FOLIC ACID

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Folate and folic acid are forms of a water-soluble B vitamin. Folate occurs naturally in food, and folic acid is the synthetic form of this vitamin. Folic acid helps your body produce and maintain new cells, and also helps prevent changes to DNA that may lead to cancer. Women who are pregnant or might become pregnant take folic acid to prevent miscarriage and “neural tube defects.” These are serious birth defects such as spina bifida, when the fetal spine and back do not close in the womb. Folic acid is also used for many other conditions including depression, stroke, decline in memory and thinking skills in older people that is more than what is normal for their age, and many others.

 

Uses of folic acid:

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  • Prevention of birth defects and pregnancy complications.
  • Treatment of folate deficiency which can occur due to a variety of causes, including inadequate dietary intake, surgery, pregnancy, alcoholism, and malabsorptive diseases. Deficiency can result in serious side effects, including megaloblastic anemia, mental impairment, impaired immune function, and depression.

  • Promotion of brain health, folic acid supplements may improve brain function in those with mental impairment and help treat Alzheimer’s disease.

  • Reduction of heart disease risk factors.

  • May help improve blood sugar control, reduce insulin resistance, and enhance cardiovascular function in those with diabetes. These supplements may also help reduce diabetic complications, including neuropathy

  • Folic acid and folate supplements have been shown to reduce inflammatory markers, including C-reactive protein (CRP), in different populations, including women with polycystic ovary syndrome (PCOS) and children with epilepsy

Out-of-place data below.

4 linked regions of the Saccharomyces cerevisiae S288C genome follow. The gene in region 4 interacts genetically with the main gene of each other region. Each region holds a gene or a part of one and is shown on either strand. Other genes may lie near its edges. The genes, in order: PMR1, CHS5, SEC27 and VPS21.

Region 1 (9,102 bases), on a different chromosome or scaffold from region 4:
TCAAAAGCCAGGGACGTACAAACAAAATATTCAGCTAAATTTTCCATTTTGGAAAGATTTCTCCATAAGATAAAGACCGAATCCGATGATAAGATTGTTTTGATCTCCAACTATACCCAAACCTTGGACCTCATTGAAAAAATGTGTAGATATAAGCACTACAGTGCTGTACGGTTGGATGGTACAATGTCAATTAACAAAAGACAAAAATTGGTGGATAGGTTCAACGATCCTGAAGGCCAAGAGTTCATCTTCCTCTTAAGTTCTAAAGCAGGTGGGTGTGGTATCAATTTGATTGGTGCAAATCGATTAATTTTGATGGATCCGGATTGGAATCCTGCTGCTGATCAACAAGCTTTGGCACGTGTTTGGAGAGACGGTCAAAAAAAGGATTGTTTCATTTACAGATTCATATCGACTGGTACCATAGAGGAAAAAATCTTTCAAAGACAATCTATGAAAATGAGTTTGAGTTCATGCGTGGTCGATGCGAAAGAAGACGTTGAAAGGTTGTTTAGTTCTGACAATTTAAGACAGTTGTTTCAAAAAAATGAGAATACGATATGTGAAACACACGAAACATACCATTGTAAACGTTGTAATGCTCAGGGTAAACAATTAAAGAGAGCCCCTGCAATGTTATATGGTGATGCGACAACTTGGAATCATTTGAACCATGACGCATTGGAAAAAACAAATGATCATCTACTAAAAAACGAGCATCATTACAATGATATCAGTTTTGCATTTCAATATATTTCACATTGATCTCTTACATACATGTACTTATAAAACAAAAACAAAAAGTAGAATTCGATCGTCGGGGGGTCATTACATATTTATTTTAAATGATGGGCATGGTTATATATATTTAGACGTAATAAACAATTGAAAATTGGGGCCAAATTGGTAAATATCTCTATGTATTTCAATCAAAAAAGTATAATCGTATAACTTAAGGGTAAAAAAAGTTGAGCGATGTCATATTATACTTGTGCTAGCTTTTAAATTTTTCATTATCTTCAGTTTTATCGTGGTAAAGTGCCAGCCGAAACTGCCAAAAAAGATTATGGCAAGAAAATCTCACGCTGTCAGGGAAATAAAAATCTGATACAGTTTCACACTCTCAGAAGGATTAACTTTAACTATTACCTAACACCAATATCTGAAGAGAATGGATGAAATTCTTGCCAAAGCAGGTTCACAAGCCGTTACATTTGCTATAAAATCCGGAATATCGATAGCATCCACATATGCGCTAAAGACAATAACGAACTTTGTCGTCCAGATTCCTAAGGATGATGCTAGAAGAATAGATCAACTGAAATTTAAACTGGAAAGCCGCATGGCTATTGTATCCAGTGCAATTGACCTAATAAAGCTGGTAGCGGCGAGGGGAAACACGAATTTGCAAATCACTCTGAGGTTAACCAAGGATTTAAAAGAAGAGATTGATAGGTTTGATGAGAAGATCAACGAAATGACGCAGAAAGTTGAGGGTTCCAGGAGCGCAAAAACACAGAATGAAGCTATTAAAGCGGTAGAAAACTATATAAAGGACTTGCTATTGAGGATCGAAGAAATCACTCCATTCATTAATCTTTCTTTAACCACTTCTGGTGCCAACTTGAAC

Folate food sources:

Folic acid is normally found in foods such as dried beans, peas, lentils, oranges, whole-wheat products, liver, asparagus, beets, broccoli, brussels sprouts, and spinach. Since 1998, folic acid has been added to cold cereals, flour, breads, pasta, bakery items, cookies, and crackers.

Folic acid supplementation and recommended intake:

 The recommended dietary intake for folic acid is 400 mcg DFE per day for adults, 600 mcg DFE for pregnant women, and 500 mcg DFE for breastfeeding women. Although these needs can be met through diet, taking a supplement is a convenient way to meet folate needs for many people, especially those at risk of deficiency, including pregnant women and older adults.

 

 

Take away tip

Before taking this nutrient as a supplement..

You should not use this medication if you have ever had an allergic reaction to folic acid. If you have any of these other conditions, you may need a dose adjustment or special tests to safely use folic acid:

  • kidney disease (or if you are on dialysis)
  • Hemolytic anemia
  • Pernicious anemia
  • Anemia that has not been diagnosed by a doctor and confirmed with laboratory testing
  • An infection
  • If you are an alcoholic.

 

Q&A: What are the popular food sources of folate?

If you have the answer please send it to (magazine@factsacademy.com) and receive 10% discount on the upcoming (CNS) certified nutrition specialist course from FACTS.

 

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